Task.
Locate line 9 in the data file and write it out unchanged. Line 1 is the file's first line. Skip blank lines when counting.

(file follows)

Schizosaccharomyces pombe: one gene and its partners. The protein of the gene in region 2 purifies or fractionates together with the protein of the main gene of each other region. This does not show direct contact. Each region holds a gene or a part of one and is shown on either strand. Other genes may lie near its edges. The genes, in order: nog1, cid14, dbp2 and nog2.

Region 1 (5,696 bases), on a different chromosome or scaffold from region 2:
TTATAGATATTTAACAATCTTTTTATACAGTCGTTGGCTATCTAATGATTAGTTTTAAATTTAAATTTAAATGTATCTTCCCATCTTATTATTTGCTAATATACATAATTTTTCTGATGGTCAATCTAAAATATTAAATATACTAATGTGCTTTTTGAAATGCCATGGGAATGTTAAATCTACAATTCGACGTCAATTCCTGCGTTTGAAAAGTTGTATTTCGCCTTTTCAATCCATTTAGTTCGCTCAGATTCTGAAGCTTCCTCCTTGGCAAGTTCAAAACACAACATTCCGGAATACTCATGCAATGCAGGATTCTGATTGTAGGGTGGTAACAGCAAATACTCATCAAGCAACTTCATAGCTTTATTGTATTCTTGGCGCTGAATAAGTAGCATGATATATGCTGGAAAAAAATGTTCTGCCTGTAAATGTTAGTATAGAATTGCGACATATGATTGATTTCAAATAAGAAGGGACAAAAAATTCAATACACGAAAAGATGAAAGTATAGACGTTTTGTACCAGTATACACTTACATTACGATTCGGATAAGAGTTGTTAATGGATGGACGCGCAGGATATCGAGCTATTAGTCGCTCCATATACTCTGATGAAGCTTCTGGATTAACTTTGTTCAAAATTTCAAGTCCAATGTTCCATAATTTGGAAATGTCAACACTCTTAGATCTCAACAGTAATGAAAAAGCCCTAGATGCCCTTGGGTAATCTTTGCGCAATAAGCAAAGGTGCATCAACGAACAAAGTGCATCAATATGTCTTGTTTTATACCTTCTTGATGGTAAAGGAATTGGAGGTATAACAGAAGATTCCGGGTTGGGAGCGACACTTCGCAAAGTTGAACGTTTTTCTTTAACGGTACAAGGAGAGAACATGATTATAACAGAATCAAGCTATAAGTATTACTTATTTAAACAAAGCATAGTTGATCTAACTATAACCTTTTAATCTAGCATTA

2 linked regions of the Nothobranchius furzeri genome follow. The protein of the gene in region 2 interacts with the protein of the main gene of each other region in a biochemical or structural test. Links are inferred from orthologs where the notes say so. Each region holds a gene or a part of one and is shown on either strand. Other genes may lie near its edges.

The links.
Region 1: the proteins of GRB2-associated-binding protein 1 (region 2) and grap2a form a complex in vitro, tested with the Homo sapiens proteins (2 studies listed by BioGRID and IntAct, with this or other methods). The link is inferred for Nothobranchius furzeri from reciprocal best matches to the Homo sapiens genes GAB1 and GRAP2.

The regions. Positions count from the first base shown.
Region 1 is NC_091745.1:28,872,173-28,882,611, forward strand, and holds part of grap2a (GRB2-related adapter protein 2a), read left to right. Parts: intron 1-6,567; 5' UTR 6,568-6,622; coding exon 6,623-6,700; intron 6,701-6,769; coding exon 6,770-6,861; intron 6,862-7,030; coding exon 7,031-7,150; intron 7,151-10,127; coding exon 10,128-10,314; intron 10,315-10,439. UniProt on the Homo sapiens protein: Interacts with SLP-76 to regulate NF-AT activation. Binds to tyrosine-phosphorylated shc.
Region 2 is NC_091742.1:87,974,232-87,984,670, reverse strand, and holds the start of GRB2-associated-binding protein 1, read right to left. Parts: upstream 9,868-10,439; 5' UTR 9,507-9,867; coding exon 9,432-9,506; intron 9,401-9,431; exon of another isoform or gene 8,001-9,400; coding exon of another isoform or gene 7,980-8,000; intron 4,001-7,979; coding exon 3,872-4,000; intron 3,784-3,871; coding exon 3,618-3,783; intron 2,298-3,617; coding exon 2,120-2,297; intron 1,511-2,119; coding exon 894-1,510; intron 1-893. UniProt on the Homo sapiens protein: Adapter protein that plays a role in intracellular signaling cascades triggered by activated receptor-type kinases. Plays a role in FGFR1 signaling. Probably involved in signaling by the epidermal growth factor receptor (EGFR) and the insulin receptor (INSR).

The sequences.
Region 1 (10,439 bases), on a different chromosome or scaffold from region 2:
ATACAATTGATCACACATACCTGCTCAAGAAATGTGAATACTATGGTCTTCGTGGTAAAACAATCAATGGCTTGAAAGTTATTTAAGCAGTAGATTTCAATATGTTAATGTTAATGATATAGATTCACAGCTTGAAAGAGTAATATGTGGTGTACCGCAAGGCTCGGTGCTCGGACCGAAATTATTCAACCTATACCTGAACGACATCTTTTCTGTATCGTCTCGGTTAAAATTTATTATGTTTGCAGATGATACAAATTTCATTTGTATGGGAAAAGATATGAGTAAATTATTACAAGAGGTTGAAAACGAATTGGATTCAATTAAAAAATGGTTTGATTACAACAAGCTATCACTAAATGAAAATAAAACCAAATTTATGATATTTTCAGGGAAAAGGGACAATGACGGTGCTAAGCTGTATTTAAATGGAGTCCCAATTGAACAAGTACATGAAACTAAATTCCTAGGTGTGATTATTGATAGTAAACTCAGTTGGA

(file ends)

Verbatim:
Region 2 is NC_091742.1:87,974,232-87,984,670, reverse strand, and holds the start of GRB2-associated-binding protein 1, read right to left. Parts: upstream 9,868-10,439; 5' UTR 9,507-9,867; coding exon 9,432-9,506; intron 9,401-9,431; exon of another isoform or gene 8,001-9,400; coding exon of another isoform or gene 7,980-8,000; intron 4,001-7,979; coding exon 3,872-4,000; intron 3,784-3,871; coding exon 3,618-3,783; intron 2,298-3,617; coding exon 2,120-2,297; intron 1,511-2,119; coding exon 894-1,510; intron 1-893. UniProt on the Homo sapiens protein: Adapter protein that plays a role in intracellular signaling cascades triggered by activated receptor-type kinases. Plays a role in FGFR1 signaling. Probably involved in signaling by the epidermal growth factor receptor (EGFR) and the insulin receptor (INSR).